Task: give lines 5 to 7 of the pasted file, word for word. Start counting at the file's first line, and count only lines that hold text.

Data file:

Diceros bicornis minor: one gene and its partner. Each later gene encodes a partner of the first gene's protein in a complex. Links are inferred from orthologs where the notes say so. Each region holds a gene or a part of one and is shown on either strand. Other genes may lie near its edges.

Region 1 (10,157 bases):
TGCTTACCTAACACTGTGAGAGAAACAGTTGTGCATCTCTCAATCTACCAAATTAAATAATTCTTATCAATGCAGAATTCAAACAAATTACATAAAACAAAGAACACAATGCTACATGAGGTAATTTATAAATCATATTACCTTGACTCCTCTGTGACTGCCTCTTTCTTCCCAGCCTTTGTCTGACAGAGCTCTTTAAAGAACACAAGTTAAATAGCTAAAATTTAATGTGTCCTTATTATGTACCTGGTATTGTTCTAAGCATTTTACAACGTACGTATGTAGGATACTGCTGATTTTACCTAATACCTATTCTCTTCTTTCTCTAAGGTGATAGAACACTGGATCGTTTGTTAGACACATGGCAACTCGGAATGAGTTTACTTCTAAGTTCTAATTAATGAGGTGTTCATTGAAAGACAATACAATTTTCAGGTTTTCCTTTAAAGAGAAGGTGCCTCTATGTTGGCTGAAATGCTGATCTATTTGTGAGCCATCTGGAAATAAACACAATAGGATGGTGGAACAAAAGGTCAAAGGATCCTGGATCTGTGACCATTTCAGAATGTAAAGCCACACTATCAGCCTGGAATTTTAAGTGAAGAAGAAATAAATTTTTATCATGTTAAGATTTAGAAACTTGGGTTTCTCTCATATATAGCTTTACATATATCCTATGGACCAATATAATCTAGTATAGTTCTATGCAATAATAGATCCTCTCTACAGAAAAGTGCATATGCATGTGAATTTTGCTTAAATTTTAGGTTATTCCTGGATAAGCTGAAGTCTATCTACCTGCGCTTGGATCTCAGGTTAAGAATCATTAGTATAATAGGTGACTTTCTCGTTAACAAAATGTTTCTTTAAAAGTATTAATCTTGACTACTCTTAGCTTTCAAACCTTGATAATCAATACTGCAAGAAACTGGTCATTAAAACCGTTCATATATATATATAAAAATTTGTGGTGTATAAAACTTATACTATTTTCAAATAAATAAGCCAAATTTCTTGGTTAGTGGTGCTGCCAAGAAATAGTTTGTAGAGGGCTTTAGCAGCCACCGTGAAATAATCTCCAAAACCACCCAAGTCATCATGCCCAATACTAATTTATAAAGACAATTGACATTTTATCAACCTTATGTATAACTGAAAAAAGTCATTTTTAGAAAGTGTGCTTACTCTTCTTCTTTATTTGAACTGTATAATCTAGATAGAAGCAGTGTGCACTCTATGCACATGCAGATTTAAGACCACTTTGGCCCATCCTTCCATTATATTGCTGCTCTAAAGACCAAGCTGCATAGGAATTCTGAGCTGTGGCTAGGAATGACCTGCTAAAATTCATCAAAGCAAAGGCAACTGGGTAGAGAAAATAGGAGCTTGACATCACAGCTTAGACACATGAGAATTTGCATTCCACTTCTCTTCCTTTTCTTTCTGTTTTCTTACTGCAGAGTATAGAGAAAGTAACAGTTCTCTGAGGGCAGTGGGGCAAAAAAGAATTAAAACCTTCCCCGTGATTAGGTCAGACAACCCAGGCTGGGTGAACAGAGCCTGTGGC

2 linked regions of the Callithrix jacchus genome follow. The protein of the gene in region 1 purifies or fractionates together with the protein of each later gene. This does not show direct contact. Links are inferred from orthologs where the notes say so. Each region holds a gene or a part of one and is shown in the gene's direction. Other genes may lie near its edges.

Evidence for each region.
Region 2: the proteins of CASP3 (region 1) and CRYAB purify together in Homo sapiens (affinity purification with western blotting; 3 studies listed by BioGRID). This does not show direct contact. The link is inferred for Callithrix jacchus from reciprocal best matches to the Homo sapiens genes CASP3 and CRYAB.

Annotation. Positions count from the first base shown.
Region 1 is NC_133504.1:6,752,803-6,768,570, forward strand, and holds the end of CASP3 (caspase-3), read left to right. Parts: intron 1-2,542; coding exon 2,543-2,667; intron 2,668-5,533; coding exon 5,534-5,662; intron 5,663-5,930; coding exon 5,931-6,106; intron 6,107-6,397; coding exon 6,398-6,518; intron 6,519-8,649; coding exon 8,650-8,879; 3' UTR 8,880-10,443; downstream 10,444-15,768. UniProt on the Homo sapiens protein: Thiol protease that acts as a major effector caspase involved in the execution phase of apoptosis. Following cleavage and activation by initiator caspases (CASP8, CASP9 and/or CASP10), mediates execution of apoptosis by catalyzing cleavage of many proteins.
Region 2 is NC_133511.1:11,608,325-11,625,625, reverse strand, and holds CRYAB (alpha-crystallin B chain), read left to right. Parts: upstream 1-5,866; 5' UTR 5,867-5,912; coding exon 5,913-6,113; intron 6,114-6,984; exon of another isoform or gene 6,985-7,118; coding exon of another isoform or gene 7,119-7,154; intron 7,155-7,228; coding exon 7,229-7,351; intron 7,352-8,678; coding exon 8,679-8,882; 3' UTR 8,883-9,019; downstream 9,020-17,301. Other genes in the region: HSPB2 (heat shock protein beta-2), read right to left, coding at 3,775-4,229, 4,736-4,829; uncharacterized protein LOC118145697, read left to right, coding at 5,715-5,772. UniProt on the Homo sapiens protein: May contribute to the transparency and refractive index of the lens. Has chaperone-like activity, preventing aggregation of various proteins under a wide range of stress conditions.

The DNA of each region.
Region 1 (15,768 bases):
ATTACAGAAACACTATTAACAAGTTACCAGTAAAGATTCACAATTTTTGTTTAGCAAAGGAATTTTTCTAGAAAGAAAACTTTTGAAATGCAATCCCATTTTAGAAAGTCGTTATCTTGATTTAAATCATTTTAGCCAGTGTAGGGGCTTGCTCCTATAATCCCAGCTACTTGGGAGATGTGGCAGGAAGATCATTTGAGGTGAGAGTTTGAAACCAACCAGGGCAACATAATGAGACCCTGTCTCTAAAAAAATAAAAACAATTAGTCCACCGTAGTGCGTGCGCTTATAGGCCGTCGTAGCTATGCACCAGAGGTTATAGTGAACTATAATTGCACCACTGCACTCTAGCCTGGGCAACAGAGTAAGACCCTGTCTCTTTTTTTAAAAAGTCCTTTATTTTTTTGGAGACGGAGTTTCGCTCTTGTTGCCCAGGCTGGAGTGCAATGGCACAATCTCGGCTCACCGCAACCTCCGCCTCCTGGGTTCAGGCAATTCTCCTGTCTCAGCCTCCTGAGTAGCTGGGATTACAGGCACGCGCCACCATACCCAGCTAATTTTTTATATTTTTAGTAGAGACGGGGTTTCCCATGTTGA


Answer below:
Evidence for each region.
Region 2: the proteins of CASP3 (region 1) and CRYAB purify together in Homo sapiens (affinity purification with western blotting; 3 studies listed by BioGRID). This does not show direct contact. The link is inferred for Callithrix jacchus from reciprocal best matches to the Homo sapiens genes CASP3 and CRYAB.

Annotation. Positions count from the first base shown.